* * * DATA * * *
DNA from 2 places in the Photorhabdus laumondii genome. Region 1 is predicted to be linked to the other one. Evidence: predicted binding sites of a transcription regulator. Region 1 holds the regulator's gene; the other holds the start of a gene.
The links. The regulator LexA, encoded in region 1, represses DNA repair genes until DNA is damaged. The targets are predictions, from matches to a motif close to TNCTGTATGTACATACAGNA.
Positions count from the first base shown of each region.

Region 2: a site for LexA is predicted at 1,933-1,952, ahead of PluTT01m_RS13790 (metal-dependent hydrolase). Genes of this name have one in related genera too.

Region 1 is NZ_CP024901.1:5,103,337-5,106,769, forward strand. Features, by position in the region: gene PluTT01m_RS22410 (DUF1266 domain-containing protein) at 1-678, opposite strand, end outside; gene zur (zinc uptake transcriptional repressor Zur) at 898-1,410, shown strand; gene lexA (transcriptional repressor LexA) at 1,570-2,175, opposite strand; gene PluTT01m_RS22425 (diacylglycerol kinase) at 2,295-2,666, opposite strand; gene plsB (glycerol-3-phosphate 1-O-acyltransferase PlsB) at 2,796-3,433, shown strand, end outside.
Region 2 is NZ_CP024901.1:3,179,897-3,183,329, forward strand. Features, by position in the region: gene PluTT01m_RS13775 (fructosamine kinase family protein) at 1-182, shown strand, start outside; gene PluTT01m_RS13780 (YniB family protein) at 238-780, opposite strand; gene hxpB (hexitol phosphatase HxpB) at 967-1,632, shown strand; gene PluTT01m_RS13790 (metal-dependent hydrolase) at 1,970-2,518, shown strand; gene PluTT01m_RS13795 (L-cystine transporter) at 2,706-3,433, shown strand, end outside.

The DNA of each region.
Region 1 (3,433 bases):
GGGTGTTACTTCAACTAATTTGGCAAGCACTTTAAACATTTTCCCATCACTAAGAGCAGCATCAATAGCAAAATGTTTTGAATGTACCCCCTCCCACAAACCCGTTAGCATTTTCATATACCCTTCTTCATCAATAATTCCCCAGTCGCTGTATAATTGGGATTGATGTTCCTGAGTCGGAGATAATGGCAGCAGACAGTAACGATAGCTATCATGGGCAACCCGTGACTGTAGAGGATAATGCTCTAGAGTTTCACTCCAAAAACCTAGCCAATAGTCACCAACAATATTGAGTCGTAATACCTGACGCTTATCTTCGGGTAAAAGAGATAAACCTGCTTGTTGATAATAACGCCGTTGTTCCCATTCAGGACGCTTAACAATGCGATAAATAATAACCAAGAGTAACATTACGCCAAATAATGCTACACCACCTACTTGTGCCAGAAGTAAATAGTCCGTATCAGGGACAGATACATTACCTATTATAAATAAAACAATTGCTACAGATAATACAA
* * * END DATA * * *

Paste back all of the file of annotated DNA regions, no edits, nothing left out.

DNA from 2 places in the Photorhabdus laumondii genome. Region 1 is predicted to be linked to the other one. Evidence: predicted binding sites of a transcription regulator. Region 1 holds the regulator's gene; the other holds the start of a gene.
The links. The regulator LexA, encoded in region 1, represses DNA repair genes until DNA is damaged. The targets are predictions, from matches to a motif close to TNCTGTATGTACATACAGNA.
Positions count from the first base shown of each region.

Region 2: a site for LexA is predicted at 1,933-1,952, ahead of PluTT01m_RS13790 (metal-dependent hydrolase). Genes of this name have one in related genera too.

Region 1 is NZ_CP024901.1:5,103,337-5,106,769, forward strand. Features, by position in the region: gene PluTT01m_RS22410 (DUF1266 domain-containing protein) at 1-678, opposite strand, end outside; gene zur (zinc uptake transcriptional repressor Zur) at 898-1,410, shown strand; gene lexA (transcriptional repressor LexA) at 1,570-2,175, opposite strand; gene PluTT01m_RS22425 (diacylglycerol kinase) at 2,295-2,666, opposite strand; gene plsB (glycerol-3-phosphate 1-O-acyltransferase PlsB) at 2,796-3,433, shown strand, end outside.
Region 2 is NZ_CP024901.1:3,179,897-3,183,329, forward strand. Features, by position in the region: gene PluTT01m_RS13775 (fructosamine kinase family protein) at 1-182, shown strand, start outside; gene PluTT01m_RS13780 (YniB family protein) at 238-780, opposite strand; gene hxpB (hexitol phosphatase HxpB) at 967-1,632, shown strand; gene PluTT01m_RS13790 (metal-dependent hydrolase) at 1,970-2,518, shown strand; gene PluTT01m_RS13795 (L-cystine transporter) at 2,706-3,433, shown strand, end outside.

The DNA of each region.
Region 1 (3,433 bases):
GGGTGTTACTTCAACTAATTTGGCAAGCACTTTAAACATTTTCCCATCACTAAGAGCAGCATCAATAGCAAAATGTTTTGAATGTACCCCCTCCCACAAACCCGTTAGCATTTTCATATACCCTTCTTCATCAATAATTCCCCAGTCGCTGTATAATTGGGATTGATGTTCCTGAGTCGGAGATAATGGCAGCAGACAGTAACGATAGCTATCATGGGCAACCCGTGACTGTAGAGGATAATGCTCTAGAGTTTCACTCCAAAAACCTAGCCAATAGTCACCAACAATATTGAGTCGTAATACCTGACGCTTATCTTCGGGTAAAAGAGATAAACCTGCTTGTTGATAATAACGCCGTTGTTCCCATTCAGGACGCTTAACAATGCGATAAATAATAACCAAGAGTAACATTACGCCAAATAATGCTACACCACCTACTTGTGCCAGAAGTAAATAGTCCGTATCAGGGACAGATACATTACCTATTATAAATAAAACAATTGCTACAGATAATACAA